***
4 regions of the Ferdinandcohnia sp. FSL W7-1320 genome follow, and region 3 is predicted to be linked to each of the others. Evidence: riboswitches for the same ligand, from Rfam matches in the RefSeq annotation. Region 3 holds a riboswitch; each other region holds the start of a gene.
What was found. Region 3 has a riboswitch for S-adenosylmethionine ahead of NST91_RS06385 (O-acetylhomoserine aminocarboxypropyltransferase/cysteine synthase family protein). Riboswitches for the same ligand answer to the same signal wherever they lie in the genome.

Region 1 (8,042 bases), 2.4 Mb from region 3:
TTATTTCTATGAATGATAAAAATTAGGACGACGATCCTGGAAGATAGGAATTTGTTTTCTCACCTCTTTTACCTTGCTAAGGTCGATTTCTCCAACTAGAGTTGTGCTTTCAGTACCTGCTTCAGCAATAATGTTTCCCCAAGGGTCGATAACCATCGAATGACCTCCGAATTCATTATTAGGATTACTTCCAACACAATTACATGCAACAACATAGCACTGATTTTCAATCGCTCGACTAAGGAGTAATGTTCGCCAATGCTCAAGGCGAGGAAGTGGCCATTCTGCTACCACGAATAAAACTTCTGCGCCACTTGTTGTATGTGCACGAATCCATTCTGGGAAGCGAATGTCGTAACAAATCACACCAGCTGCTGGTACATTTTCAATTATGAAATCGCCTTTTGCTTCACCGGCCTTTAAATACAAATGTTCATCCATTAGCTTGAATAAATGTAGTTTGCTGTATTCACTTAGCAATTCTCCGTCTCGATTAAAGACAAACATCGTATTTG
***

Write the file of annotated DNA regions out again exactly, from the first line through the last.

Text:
4 regions of the Ferdinandcohnia sp. FSL W7-1320 genome follow, and region 3 is predicted to be linked to each of the others. Evidence: riboswitches for the same ligand, from Rfam matches in the RefSeq annotation. Region 3 holds a riboswitch; each other region holds the start of a gene.
What was found. Region 3 has a riboswitch for S-adenosylmethionine ahead of NST91_RS06385 (O-acetylhomoserine aminocarboxypropyltransferase/cysteine synthase family protein). Riboswitches for the same ligand answer to the same signal wherever they lie in the genome.

Region 1 (8,042 bases), 2.4 Mb from region 3:
TTATTTCTATGAATGATAAAAATTAGGACGACGATCCTGGAAGATAGGAATTTGTTTTCTCACCTCTTTTACCTTGCTAAGGTCGATTTCTCCAACTAGAGTTGTGCTTTCAGTACCTGCTTCAGCAATAATGTTTCCCCAAGGGTCGATAACCATCGAATGACCTCCGAATTCATTATTAGGATTACTTCCAACACAATTACATGCAACAACATAGCACTGATTTTCAATCGCTCGACTAAGGAGTAATGTTCGCCAATGCTCAAGGCGAGGAAGTGGCCATTCTGCTACCACGAATAAAACTTCTGCGCCACTTGTTGTATGTGCACGAATCCATTCTGGGAAGCGAATGTCGTAACAAATCACACCAGCTGCTGGTACATTTTCAATTATGAAATCGCCTTTTGCTTCACCGGCCTTTAAATACAAATGTTCATCCATTAGCTTGAATAAATGTAGTTTGCTGTATTCACTTAGCAATTCTCCGTCTCGATTAAAGACAAACATCGTATTTG